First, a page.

top of page

September 2023, published by Cormorant Books

Hearts may freeze or thaw, but love never dies.

In December 2013, an ice storm buries Toronto as realtor Laura Keys prepares to sell a one-of-a-kind house on behalf of its comatose owner. Haunting Laura, and longing to be invited in, is a mysterious teenage girl with a Scottish Terrier tucked into her coat.

As Laura readies the house for showing, she learns more about its owner, Edna “Eddie” Ferguson. Leading up to the Great Snowstorm of 1944, Eddie, a brickmaker, enters into a passionate yet ill-fated affair with her boss’s daughter. While uncovering the past, Laura navigates both the death of her mother and a troubled marriage straining under the weight of her infertility.

Across two paralyzing winter storms, set nearly seventy years apart and connected by a house and a murder, Semi-Detached contends with living after loss, love, and the meaning of home.

Insightful and evocative, emotionally intelligent and propulsive, this is a novel from a writer at the top of her game.

"Part love story, part ghost story, part murder mystery -- Elizabeth Ruth's Semi-Detached is all heart. Fiercely compelling and beautifully nuanced. A modern novel for the ages. Just brilliant."

Helen Humphreys, author of The Lost Garden & Leaving Earth

"Semi-Detached will cast a spell over you. Elizabeth Ruth has crafted a beautiful and tender tale of the shelters we all need to house our love and our yearning. Sheer magic and a joy to read."

Lynne Kutsukake,
author of
The Translation of Love


Toronto Star -
Our books editor on the 30 (plus!) new reads we can’t wait to cosy up with this fall

Novels from heavy hitters such as Stephen King and Zadie Smith, non-fiction from Ken Dryden, and a bevy of short stories, biographies and more.

CBC Books -

74 works of Canadian fiction to read in fall 2023

Here are the Canadian novels and short story collections we are excited to read in the second half of 2023.

The Globe and Mail-

Sixty-two books to read this fall

Clear your nightstands for autumn’s best reads, including fiction from Canadian stars Waubgeshig Rice and Mona Awad, and non-fiction tales of political intrigue and tech gone awry.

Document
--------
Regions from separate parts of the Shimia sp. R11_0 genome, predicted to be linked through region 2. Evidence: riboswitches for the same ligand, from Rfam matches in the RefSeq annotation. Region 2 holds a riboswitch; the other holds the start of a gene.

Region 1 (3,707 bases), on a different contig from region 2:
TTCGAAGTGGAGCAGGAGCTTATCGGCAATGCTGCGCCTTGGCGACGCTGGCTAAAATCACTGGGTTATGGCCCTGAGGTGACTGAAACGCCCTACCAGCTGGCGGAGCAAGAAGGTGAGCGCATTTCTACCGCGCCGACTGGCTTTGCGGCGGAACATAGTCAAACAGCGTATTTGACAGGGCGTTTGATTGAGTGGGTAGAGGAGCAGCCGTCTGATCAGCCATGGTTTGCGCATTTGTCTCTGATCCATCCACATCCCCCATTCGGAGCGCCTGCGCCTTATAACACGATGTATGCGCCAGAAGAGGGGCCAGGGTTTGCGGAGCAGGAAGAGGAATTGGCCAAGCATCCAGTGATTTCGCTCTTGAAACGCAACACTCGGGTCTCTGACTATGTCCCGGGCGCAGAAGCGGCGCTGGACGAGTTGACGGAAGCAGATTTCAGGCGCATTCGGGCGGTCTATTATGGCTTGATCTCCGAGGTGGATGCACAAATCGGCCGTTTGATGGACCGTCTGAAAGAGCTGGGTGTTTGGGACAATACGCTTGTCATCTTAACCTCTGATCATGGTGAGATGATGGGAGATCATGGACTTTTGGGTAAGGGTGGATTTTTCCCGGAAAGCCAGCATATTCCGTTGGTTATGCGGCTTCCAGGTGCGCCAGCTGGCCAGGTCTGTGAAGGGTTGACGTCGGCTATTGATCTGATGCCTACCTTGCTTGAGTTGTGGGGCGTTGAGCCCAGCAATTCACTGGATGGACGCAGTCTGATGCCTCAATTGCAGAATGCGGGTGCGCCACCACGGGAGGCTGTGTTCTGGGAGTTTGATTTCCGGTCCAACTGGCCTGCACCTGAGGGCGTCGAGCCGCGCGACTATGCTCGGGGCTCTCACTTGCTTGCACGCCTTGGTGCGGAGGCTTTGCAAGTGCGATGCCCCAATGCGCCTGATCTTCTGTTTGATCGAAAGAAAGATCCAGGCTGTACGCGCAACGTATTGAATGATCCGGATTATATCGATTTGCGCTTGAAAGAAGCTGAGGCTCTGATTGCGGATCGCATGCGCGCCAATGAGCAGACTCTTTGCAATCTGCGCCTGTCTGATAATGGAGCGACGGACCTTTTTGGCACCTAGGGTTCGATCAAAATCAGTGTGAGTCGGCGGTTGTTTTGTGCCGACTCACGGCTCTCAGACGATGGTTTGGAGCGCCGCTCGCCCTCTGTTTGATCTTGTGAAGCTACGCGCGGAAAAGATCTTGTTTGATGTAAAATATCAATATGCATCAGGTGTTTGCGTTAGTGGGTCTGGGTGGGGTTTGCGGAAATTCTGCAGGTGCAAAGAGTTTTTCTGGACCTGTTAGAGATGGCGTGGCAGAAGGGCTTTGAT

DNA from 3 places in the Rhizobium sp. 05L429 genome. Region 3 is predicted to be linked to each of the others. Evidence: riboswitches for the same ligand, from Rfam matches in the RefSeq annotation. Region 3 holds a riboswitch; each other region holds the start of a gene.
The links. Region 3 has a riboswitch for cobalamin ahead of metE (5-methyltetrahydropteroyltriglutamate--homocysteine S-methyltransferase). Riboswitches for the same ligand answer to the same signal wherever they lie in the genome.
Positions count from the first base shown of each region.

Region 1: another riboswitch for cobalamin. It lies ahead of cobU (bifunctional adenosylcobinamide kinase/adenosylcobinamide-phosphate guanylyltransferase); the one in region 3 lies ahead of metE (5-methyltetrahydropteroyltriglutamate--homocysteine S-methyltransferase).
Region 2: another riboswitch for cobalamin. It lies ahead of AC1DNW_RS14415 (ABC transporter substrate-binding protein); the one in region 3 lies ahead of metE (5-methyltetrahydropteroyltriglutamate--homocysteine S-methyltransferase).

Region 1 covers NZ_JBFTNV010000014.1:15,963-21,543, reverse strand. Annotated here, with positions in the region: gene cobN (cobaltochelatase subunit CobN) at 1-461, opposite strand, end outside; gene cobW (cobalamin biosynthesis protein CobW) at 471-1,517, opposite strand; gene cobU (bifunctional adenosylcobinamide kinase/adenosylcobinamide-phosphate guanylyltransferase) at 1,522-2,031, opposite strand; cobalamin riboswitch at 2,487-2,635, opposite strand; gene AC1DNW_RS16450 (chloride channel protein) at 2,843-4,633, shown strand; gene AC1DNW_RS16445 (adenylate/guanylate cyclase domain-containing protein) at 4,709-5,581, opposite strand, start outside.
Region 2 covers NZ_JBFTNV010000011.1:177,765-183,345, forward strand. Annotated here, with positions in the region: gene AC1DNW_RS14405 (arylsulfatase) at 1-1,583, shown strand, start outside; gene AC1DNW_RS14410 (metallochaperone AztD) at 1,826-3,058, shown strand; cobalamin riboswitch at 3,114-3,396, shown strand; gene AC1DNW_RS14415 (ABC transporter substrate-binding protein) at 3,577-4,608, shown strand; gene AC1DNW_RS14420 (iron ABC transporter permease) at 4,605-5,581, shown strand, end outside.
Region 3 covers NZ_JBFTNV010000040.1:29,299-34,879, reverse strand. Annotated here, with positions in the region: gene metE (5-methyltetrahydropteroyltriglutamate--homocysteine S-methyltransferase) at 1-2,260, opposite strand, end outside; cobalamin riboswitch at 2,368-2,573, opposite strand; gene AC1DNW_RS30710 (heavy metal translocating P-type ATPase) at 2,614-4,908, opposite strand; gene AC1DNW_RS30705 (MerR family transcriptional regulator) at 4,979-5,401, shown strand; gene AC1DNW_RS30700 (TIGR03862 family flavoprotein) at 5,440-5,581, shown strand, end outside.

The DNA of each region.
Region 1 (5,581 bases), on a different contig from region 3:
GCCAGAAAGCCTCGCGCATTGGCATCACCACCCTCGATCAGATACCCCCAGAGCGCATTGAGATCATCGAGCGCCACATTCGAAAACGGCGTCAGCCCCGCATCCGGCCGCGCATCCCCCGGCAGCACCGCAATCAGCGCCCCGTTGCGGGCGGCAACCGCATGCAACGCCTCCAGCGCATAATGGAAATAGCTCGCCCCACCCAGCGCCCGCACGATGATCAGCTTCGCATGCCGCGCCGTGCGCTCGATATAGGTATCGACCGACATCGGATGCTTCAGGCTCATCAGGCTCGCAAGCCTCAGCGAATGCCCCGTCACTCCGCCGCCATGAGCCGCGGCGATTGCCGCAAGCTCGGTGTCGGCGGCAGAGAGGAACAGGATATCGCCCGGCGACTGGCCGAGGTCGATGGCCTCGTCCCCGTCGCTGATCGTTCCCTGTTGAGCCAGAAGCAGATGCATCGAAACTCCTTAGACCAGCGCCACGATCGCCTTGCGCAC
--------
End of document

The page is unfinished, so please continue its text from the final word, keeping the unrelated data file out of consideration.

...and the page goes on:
Book no.1


Matadora is set in 1930's Spain and Mexico, and centres on a girl named Luna Caballero Garcia. Luna is orphaned young and a servant of the famed Garcia family. She is determined to become a bullfighter, despite her lowly station in life and the fact that women are prohibited from graduating to the status of matador-do-toros. She burns for the ring, and is willing to bend or break any rule to enter it.

Fortunately, Luna finds unlikely patrons in her master’s sons. Manuel, an aspiring poet and socialist, sees in his surrogate sister the genius he wishes he was; Pedro sees a chance to make an astonishing amount of money. The trio decides to travel abroad where Luna will have the opportunity to prove her skill, but she knows her true destiny lies in the blood-soaked sands of home.

Matadora is a powerful, compelling exploration of love and ambition. The pain that drives our ambition, the yearning for love it reveals, the lengths we go to win love, and the price we pay along the way. Matadora is about someone like you, trying against all odds, to win love.



In the 1950s, in the Ontario tobacco-growing community of Smoke, a young boy on the verge of manhood is scarred forever. A night out with his buddies, too much booze and a lit cigarette, and Buster McFiddie's life will never be the same. Through the process of healing, one man's voice speaks to him, softly, to ease his pain, spinning yarns of The Purple Gang, the notorious Detroit mob. It is the voice of John Gray, the town doctor, and soon it's clear that telling these tales means as much to Doc as hearing them means to Buster.

In an era of conformity, a disfigured boy tries to move his life forward, and an old man grapples desperately with his past: the convergence of two lives on the cusp will change each of them, and the small-town world that binds them, in ways they could not have imagined.

Elizabeth Ruth's second novel is a tour de force: a potent, richly inventive story of identity and transformation, of reconciliation between the way you are seen, and the truth of who you really are.



This debut novel introduces an astonishing new voice to the Canadian literary scene. With fresh, inspiring language, and characters who steal your heart, Elizabeth Ruth weaves together an unforgettable story of loss and landscape of memory.

Book no.2
Book no.3
bottom of page